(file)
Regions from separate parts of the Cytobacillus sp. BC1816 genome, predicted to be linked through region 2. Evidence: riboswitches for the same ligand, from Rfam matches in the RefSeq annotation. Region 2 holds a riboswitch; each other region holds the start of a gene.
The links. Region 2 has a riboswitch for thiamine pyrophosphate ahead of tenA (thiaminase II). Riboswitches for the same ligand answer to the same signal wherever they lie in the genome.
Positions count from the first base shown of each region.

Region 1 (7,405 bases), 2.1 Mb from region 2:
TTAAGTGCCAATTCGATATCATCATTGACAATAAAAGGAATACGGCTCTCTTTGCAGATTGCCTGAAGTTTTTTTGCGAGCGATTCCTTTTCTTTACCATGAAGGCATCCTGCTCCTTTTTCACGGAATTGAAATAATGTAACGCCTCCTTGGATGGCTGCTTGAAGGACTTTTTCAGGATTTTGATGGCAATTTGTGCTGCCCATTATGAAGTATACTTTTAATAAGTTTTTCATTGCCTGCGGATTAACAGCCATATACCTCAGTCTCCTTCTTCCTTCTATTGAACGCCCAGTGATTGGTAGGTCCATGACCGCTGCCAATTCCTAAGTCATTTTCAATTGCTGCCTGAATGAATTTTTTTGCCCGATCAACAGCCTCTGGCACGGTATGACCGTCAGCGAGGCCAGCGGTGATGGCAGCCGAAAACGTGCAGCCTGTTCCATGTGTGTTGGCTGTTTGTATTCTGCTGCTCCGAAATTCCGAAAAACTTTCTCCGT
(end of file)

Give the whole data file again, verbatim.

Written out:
Regions from separate parts of the Cytobacillus sp. BC1816 genome, predicted to be linked through region 2. Evidence: riboswitches for the same ligand, from Rfam matches in the RefSeq annotation. Region 2 holds a riboswitch; each other region holds the start of a gene.
The links. Region 2 has a riboswitch for thiamine pyrophosphate ahead of tenA (thiaminase II). Riboswitches for the same ligand answer to the same signal wherever they lie in the genome.
Positions count from the first base shown of each region.

Region 1 (7,405 bases), 2.1 Mb from region 2:
TTAAGTGCCAATTCGATATCATCATTGACAATAAAAGGAATACGGCTCTCTTTGCAGATTGCCTGAAGTTTTTTTGCGAGCGATTCCTTTTCTTTACCATGAAGGCATCCTGCTCCTTTTTCACGGAATTGAAATAATGTAACGCCTCCTTGGATGGCTGCTTGAAGGACTTTTTCAGGATTTTGATGGCAATTTGTGCTGCCCATTATGAAGTATACTTTTAATAAGTTTTTCATTGCCTGCGGATTAACAGCCATATACCTCAGTCTCCTTCTTCCTTCTATTGAACGCCCAGTGATTGGTAGGTCCATGACCGCTGCCAATTCCTAAGTCATTTTCAATTGCTGCCTGAATGAATTTTTTTGCCCGATCAACAGCCTCTGGCACGGTATGACCGTCAGCGAGGCCAGCGGTGATGGCAGCCGAAAACGTGCAGCCTGTTCCATGTGTGTTGGCTGTTTGTATTCTGCTGCTCCGAAATTCCGAAAAACTTTCTCCGT